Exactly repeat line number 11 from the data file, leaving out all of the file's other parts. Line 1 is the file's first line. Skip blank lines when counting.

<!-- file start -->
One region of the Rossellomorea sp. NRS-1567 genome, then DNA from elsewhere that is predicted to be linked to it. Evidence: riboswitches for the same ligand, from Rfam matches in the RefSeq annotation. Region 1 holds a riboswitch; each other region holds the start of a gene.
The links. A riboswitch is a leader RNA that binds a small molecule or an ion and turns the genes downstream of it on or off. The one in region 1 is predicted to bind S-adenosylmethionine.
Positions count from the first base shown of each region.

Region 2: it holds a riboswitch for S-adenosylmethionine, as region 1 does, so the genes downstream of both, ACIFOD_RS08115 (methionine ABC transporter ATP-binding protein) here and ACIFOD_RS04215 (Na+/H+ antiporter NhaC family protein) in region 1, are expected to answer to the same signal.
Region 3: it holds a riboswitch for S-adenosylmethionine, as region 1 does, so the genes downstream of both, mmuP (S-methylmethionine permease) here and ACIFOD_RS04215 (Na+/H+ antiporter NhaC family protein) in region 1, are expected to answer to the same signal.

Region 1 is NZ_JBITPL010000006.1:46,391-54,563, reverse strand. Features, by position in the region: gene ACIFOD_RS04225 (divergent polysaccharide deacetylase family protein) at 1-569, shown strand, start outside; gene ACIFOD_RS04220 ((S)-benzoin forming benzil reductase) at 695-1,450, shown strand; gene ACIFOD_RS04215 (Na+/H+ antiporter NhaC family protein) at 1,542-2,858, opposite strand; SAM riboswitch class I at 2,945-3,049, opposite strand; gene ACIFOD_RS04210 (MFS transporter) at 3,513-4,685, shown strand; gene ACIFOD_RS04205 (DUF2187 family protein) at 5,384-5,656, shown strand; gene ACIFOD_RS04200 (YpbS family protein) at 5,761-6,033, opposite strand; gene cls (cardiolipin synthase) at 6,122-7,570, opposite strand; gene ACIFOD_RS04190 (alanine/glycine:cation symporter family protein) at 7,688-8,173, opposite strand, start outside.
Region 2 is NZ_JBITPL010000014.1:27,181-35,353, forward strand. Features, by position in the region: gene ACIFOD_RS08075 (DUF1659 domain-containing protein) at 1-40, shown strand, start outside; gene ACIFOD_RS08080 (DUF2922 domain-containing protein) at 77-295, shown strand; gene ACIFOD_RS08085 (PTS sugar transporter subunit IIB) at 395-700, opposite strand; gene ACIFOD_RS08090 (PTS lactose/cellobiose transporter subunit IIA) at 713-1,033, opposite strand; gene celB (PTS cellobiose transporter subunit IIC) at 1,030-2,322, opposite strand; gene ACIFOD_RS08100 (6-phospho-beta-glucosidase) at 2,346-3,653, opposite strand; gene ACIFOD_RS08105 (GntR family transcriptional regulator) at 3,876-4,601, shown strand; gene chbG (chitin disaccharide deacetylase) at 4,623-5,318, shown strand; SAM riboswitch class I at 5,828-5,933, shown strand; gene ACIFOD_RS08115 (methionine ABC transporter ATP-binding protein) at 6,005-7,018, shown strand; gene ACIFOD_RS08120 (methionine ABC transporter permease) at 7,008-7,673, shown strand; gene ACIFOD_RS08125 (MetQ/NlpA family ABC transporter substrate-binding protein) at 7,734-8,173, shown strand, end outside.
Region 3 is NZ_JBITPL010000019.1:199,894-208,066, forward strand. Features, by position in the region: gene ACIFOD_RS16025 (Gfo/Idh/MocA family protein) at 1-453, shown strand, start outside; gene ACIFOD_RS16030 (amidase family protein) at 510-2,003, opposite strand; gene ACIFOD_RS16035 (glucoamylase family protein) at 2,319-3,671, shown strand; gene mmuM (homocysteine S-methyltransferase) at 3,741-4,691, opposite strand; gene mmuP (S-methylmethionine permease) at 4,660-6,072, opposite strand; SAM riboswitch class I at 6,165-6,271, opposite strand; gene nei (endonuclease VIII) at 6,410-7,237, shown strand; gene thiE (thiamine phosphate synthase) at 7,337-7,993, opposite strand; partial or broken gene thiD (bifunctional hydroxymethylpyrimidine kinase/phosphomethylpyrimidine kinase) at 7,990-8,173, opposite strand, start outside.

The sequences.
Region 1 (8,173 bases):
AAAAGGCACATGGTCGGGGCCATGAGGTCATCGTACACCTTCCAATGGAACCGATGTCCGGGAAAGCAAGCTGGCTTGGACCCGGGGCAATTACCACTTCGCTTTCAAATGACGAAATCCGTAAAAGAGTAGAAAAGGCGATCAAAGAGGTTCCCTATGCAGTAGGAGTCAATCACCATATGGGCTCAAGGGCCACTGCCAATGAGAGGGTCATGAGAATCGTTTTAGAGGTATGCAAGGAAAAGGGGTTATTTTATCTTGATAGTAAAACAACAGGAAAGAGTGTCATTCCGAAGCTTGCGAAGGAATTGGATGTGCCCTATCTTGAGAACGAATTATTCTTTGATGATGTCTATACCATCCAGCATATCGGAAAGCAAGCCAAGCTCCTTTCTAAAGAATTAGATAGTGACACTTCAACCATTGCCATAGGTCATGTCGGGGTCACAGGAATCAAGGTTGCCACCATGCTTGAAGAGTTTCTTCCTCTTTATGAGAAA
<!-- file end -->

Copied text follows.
AAAAGGCACATGGTCGGGGCCATGAGGTCATCGTACACCTTCCAATGGAACCGATGTCCGGGAAAGCAAGCTGGCTTGGACCCGGGGCAATTACCACTTCGCTTTCAAATGACGAAATCCGTAAAAGAGTAGAAAAGGCGATCAAAGAGGTTCCCTATGCAGTAGGAGTCAATCACCATATGGGCTCAAGGGCCACTGCCAATGAGAGGGTCATGAGAATCGTTTTAGAGGTATGCAAGGAAAAGGGGTTATTTTATCTTGATAGTAAAACAACAGGAAAGAGTGTCATTCCGAAGCTTGCGAAGGAATTGGATGTGCCCTATCTTGAGAACGAATTATTCTTTGATGATGTCTATACCATCCAGCATATCGGAAAGCAAGCCAAGCTCCTTTCTAAAGAATTAGATAGTGACACTTCAACCATTGCCATAGGTCATGTCGGGGTCACAGGAATCAAGGTTGCCACCATGCTTGAAGAGTTTCTTCCTCTTTATGAGAAA